Avionics in the Copenhagen Suborbitals Nexø II rocket

Peter Scott (OZ2ABA) and myself gave a presentation at the 2018 AMSAT UK colloquium about the avionics in the Copenhagen Suborbitals Nexø II rocket. This included the radios and the DVB-S2 video transmitter used on the rocket. A video recording of the presentation is now available on the AMSAT UK YouTube channel, thanks to BATC.

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First on the air tests of gqrx

With both the frequency controller and FFT plot widgets in place gqrx was ready for the first on the air tests. The video below shows the first reception of the AO-27 amateur radio satellite during orbit 92436 and 92437, using the Funcube Dongle receiver that I use for portable space communication.

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Satellite receptions with the Funcube Dongle

This page collects various amateur radio satellite and cubesat receptions carried out using the Funcube Dongle. The Funcube Dongle is a small USB-flashdisk sized software defined radio receiver for 67 MHz – 1.7 GHz intended to be the ground receiver for the FUNcube satellite by AMSAT UK. It is well suited as a ground receiver for low cost space communications.

The purpose with this page is to demonstrate on the air performance of the Funcube Dongle under similar conditions that are expected for the reception of the FUNcube satellite. This page will be update regularly until complete.

The receptions below were carried out using an Arrow II hand-held satellite antenna in RF quiet areas (outside big cities).

Satellite Transmitter Recordings
CUTE-1.7 + APD II 437.275 MHz, 100 mW CW Video
SEEDS-II 437.485 MHz, 90 mW CW Video
SWISSCUBE 437.505 MHz, 100 mW CW / 1W FSK Video
ITUPSAT-1 437.325 MHz, 100 mW FM CW Video
BEESAT 436.000 MHz, 100 mW CW / 500 mW GMSK Nothing heard so far.
KKS-1 437.385 MHz, ??? mW CW Video
PRISM 437.250 MHz, 80 mW CW Video
FO-29 435.795 MHz, 100 mW CW Video
VO-52 145.860 MHz, 1W SSB/CW
HO-68 435.790 MHz, 200mW CW Video
AO-51 435.150 and 435.300 MHz, FM

Other receptions carried out using standard VHF/UHF stationary beam antennas.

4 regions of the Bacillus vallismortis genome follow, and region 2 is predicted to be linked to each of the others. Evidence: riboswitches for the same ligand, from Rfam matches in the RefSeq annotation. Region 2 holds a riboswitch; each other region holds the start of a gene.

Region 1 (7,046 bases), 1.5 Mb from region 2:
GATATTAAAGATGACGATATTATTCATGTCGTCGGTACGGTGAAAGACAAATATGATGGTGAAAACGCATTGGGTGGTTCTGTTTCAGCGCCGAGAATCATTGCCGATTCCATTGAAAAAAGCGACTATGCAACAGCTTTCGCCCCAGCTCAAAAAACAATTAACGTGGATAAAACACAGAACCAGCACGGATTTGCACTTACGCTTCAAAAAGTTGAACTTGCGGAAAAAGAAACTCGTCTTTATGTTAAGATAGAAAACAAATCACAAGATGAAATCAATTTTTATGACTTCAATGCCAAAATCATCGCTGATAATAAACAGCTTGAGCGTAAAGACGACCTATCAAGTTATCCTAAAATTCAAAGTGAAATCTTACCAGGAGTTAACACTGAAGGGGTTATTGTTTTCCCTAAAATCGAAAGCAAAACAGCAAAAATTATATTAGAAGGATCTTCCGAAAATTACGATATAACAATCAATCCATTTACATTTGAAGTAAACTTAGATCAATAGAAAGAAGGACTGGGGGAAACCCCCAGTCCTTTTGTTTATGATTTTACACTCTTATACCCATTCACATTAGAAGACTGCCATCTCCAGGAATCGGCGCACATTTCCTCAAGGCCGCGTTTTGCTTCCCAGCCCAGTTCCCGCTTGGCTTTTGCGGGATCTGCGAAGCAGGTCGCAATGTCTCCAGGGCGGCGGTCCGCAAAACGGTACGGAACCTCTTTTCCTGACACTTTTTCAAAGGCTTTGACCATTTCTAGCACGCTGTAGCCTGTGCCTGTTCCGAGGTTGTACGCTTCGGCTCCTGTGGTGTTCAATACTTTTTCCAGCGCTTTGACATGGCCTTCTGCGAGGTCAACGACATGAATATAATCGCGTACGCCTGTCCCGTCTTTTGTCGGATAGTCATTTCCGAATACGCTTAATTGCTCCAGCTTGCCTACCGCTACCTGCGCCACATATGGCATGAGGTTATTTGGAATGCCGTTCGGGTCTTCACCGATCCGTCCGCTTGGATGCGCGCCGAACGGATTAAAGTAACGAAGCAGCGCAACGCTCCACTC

To be added…

Funcube Dongle with Quisk SDR

Today I have spent some time trying the Funcube Dongle with Quisk SDR. The setup procedure was quite painless and the results very satisfactory: Using an Arrow II hand-held yagi connected directly to the FCD I could receive the HO-68 CW beacon with very good SNR.

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ARISSat-1: Why is it cool and why do we care?

ARISSat-1 photo 2It looks like AMSAT is going to launch a new satellite! ARISSat-1 – the successor of SuitSat-1 – is ready to be launched on Progress-41P heading to the International Space Station on Friday, January 28, 2011. It will be deployed into its own orbit during EVA 27 currently scheduled for February 16. Once in orbit, it will slowly decay and eventually burn up in the Earth’ atmosphere. SuitSat-1 decayed after 7 months in orbit and that’s also a likely life time for ARISSat-1.

So, why is ARISSat-1 cool and why should we care?

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HO-68 / XW-1 linear transponder with GNU Radio, USRP and RFX400

Video recording of the HO-68 / XW-1 Chinese amateur radio satellite in linear transponder mode on November 9, 2010. Recorded using the Universal Software Radio Peripheral (USRP) with RFX400 daughterboard and GNU Radio software receiver.

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VO-52 satellite with GNU Radio, USRP and WBX

On Saturday 10 July 2010, I have recorded this pass of VO-52. It is the linear transponder downlink between 145.875 and 145.925 MHz. I really don’t understand why people get so crowded in the middle of the passband when there is 50 kHz to play with. Continue reading “VO-52 satellite with GNU Radio, USRP and WBX”

The solar eclipse of July 11 – as seen by AO-51

On July 11, 2010, a total solar eclipse could be observed in the southern Pacific Ocean. During the eclipse, the AO-51 amateur radio satellite was entering daylight, coming in over South America.

When AO-51 enters daylight the solar arrays start charging the batteries. This can be observed in the telemetry as a sudden increase of the current from the solar arrays. This time; however, a sudden drop in the current was observed shortly after the current started to increase, see the graph below.

The time and place where this unexpected drop occurred suggested that the satellite might have experienced the solar eclipse that was about to happen over the southern Pacific. It was Masa san, JN1GKZ, who noticed this and reported it on the AMSAT BB where after Mark, N8MH sent out the telemetry graph shown above.

A quick simulation using the Celestia space simulator confirmed that this was indeed the case. The video below shows how it may have looked like from the satellite.

Watch on Youtube or download H.264 encoded .mov file (~100MB).

You can try it for yourself. Celestia is available as free download from http://shatters.net/celestia – it’s a great space simulator for demonstration and educational purpose. You will have to add the data for the satellite. You can use my data to begin with, download from here: http://files.oz9aec.net/video/SolarEclipse/ao51.zip

Unpack the ao51.zip file to the “extras” folder of Celestia, start the program and find AO-51 (type ENTER, AO-51, ENTER, then press “g” to go to the satellite). Enjoy!